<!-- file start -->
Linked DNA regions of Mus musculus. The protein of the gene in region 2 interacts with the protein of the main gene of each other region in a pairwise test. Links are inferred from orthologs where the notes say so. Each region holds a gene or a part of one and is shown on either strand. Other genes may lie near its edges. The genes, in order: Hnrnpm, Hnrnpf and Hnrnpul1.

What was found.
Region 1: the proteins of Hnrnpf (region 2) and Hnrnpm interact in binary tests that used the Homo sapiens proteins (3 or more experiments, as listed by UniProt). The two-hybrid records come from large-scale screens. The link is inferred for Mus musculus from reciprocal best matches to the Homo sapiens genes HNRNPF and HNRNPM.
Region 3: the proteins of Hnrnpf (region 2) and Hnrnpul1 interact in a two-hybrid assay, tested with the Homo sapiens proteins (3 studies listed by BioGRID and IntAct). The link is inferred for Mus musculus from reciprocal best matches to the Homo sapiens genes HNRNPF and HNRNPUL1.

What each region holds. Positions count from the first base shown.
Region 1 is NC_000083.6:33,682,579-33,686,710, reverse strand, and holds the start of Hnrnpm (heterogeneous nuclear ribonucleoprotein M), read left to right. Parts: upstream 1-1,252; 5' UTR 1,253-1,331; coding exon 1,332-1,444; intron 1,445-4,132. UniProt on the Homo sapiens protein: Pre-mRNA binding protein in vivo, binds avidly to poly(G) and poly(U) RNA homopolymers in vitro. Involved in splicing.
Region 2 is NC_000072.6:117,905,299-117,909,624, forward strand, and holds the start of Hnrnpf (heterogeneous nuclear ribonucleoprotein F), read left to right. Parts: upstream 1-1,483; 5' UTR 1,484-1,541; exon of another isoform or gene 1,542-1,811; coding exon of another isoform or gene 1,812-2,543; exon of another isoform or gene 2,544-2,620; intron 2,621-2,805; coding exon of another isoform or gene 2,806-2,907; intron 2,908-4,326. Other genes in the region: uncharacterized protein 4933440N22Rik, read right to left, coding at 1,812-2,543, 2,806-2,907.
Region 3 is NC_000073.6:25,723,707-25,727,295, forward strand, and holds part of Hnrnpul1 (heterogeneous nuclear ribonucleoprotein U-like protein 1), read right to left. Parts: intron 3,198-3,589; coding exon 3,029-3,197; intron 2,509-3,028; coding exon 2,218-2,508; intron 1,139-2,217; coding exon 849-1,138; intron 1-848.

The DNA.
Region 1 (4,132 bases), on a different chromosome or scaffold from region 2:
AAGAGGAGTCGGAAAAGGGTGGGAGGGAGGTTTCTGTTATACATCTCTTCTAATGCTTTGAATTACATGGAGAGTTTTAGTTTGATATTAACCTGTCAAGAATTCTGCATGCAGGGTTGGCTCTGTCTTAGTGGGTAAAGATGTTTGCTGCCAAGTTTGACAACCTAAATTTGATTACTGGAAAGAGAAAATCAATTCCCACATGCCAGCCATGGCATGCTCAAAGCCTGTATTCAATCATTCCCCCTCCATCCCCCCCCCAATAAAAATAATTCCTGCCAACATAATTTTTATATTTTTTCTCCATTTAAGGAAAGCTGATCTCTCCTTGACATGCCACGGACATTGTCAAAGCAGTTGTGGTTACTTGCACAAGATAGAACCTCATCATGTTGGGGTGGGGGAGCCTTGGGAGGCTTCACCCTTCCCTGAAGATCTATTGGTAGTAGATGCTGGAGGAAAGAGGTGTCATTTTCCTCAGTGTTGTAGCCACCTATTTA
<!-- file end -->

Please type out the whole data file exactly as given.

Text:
Linked DNA regions of Mus musculus. The protein of the gene in region 2 interacts with the protein of the main gene of each other region in a pairwise test. Links are inferred from orthologs where the notes say so. Each region holds a gene or a part of one and is shown on either strand. Other genes may lie near its edges. The genes, in order: Hnrnpm, Hnrnpf and Hnrnpul1.

What was found.
Region 1: the proteins of Hnrnpf (region 2) and Hnrnpm interact in binary tests that used the Homo sapiens proteins (3 or more experiments, as listed by UniProt). The two-hybrid records come from large-scale screens. The link is inferred for Mus musculus from reciprocal best matches to the Homo sapiens genes HNRNPF and HNRNPM.
Region 3: the proteins of Hnrnpf (region 2) and Hnrnpul1 interact in a two-hybrid assay, tested with the Homo sapiens proteins (3 studies listed by BioGRID and IntAct). The link is inferred for Mus musculus from reciprocal best matches to the Homo sapiens genes HNRNPF and HNRNPUL1.

What each region holds. Positions count from the first base shown.
Region 1 is NC_000083.6:33,682,579-33,686,710, reverse strand, and holds the start of Hnrnpm (heterogeneous nuclear ribonucleoprotein M), read left to right. Parts: upstream 1-1,252; 5' UTR 1,253-1,331; coding exon 1,332-1,444; intron 1,445-4,132. UniProt on the Homo sapiens protein: Pre-mRNA binding protein in vivo, binds avidly to poly(G) and poly(U) RNA homopolymers in vitro. Involved in splicing.
Region 2 is NC_000072.6:117,905,299-117,909,624, forward strand, and holds the start of Hnrnpf (heterogeneous nuclear ribonucleoprotein F), read left to right. Parts: upstream 1-1,483; 5' UTR 1,484-1,541; exon of another isoform or gene 1,542-1,811; coding exon of another isoform or gene 1,812-2,543; exon of another isoform or gene 2,544-2,620; intron 2,621-2,805; coding exon of another isoform or gene 2,806-2,907; intron 2,908-4,326. Other genes in the region: uncharacterized protein 4933440N22Rik, read right to left, coding at 1,812-2,543, 2,806-2,907.
Region 3 is NC_000073.6:25,723,707-25,727,295, forward strand, and holds part of Hnrnpul1 (heterogeneous nuclear ribonucleoprotein U-like protein 1), read right to left. Parts: intron 3,198-3,589; coding exon 3,029-3,197; intron 2,509-3,028; coding exon 2,218-2,508; intron 1,139-2,217; coding exon 849-1,138; intron 1-848.

The DNA.
Region 1 (4,132 bases), on a different chromosome or scaffold from region 2:
AAGAGGAGTCGGAAAAGGGTGGGAGGGAGGTTTCTGTTATACATCTCTTCTAATGCTTTGAATTACATGGAGAGTTTTAGTTTGATATTAACCTGTCAAGAATTCTGCATGCAGGGTTGGCTCTGTCTTAGTGGGTAAAGATGTTTGCTGCCAAGTTTGACAACCTAAATTTGATTACTGGAAAGAGAAAATCAATTCCCACATGCCAGCCATGGCATGCTCAAAGCCTGTATTCAATCATTCCCCCTCCATCCCCCCCCCAATAAAAATAATTCCTGCCAACATAATTTTTATATTTTTTCTCCATTTAAGGAAAGCTGATCTCTCCTTGACATGCCACGGACATTGTCAAAGCAGTTGTGGTTACTTGCACAAGATAGAACCTCATCATGTTGGGGTGGGGGAGCCTTGGGAGGCTTCACCCTTCCCTGAAGATCTATTGGTAGTAGATGCTGGAGGAAAGAGGTGTCATTTTCCTCAGTGTTGTAGCCACCTATTTA